Here, although Moss was not in exclusive possession of the premises, the State, contrary to Moss's contention, presented evidence of other circumstances which, combined with Moss's presence on the premises, was sufficient to establish that he had knowledge of the cocaine found in the yard and, thus, that he was in constructive possession of that cocaine. Moss stipulated that he was residing at the residence on September 27, 2000, and the State presented evidence that many of Moss's belongings were found in the residence. Moss admitted that the marijuana stems and the cocaine residue found inside the residence belonged to him and admitted to having smoked marijuana earlier that day. See, e.g., Korreckt v. State, 507 So.2d 558, 565 (Ala.Crim.App.1986), quoting Temple v. State, 366 So.2d 740, 743 (Ala.Crim.App.1978) (“ ‘[E]vidence that debris of the contraband was found on the defendant's person or with his personal effects has been observed to be a type of circumstance which may provide a connection sufficient to infer knowledge of the presence of the contraband to the accused.’ ”). The baggie containing the cocaine residue and the marijuana stems found in the residence, which Moss admitted belonged to him, was identical to the baggie containing the cocaine that was found in the backyard. (R. 204.) Finally, Moss told the officers that the cocaine found outside belonged to Dexter Ty, thus suggesting that he knew of the presence of that cocaine. This was sufficient evidence from which the jury could have reasonably inferred that Moss had knowledge of the cocaine found in the yard.
Moss also contends that the State failed to prove constructive possession because, he says, the State failed to prove that the cocaine was, in fact, found on the property at 198 Reeder Road. Specifically, he maintains that the State presented no evidence as to where the property line separating the premises from the next-door-neighbor's premises was located. The testimony at trial indicated that the cocaine was found approximately 17 yards from the back door of the residence; it was next to a “tree line with heavy vegetation” that separated the premises from the next-door-neighbor's premises (R. 155) on the side of a well-beaten trail under some pine straw. Officer Marcus Osborn, who initially found the cocaine under the pine straw, testified that there was a distinctive difference in the maintenance of the premises on the side of the tree line where the cocaine was found (the side of the premises being searched) and the other side of the tree line toward the next-door neighbor's house. Although the State did not present evidence of official records indicating exactly where the property line was located, we do not believe such evidence was necessary to sustain Moss's conviction. There was evidence from which the jury could have inferred that the cocaine was found in Moss's backyard.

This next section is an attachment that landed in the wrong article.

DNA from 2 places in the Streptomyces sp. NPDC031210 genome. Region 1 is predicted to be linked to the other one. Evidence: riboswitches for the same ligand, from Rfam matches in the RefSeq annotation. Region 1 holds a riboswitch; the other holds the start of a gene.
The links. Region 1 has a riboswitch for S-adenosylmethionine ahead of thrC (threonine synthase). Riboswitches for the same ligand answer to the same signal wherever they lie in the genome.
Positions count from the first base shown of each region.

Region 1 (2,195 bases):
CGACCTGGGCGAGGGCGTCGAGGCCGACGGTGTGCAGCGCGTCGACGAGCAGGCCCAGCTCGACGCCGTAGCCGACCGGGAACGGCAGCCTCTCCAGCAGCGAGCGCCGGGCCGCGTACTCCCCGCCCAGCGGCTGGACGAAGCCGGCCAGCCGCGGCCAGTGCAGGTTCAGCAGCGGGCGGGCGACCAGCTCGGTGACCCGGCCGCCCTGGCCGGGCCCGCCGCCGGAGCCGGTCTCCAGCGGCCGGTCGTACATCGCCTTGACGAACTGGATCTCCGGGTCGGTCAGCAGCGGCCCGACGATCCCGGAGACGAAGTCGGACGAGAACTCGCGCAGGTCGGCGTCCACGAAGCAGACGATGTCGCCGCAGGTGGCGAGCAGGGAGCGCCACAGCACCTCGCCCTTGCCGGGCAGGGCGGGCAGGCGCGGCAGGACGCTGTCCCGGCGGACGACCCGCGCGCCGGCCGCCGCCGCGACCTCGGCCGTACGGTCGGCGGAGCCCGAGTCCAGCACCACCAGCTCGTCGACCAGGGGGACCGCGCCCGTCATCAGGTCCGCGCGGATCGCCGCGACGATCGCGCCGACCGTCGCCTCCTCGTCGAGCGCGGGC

In any event, the question of constructive possession turns on an accused's knowledge of the presence of the narcotics. Whether narcotics are located outside the official property line of the premises being searched is but one factor to consider when determining whether the totality of the circumstances establishes that an accused had knowledge of the presence of the narcotics. In this case, there was sufficient evidence from which the jury could have inferred that Moss had knowledge of the presence of the cocaine, whether or not the cocaine was located within the property line.
Moss also contends that the trial court erred in denying his motion made pursuant to Batson v. Kentucky, 476 U.S. 79, 106 S.Ct. 1712, 90 L.Ed.2d 69 (1986), because, he says, the State struck prospective jurors on the basis of race. (Issue I in Moss's brief.)
After the jury was selected, the following occurred:
“[Moss's counsel]: Judge, I was trying to check my numbers real quick here. According to my count we had 29 whites in the venire, 13 blacks. If my count is correct the State struck 9 blacks and 6 whites.
“We think because of the total breakdown, the racial breakdown, that that is prima facie discriminatory. We'd ask the Court to inquire into the reasons or the basis that the State struck these 9 black individuals. We've got I think present-I know we've got 1 black person on the jury, may have 2. Right now we've got two blacks on the jury and-11 with the alternate, 11 whites?
“THE COURT: All right, sir. And your basis for showing a prima facie case is that the percentage of jurors, is that correct, plus the fact that the State struck 9. I suppose that would leave you with striking 4; is that correct?
“[Moss's counsel]: That would have been 9 blacks were stricken, 6 whites by the State.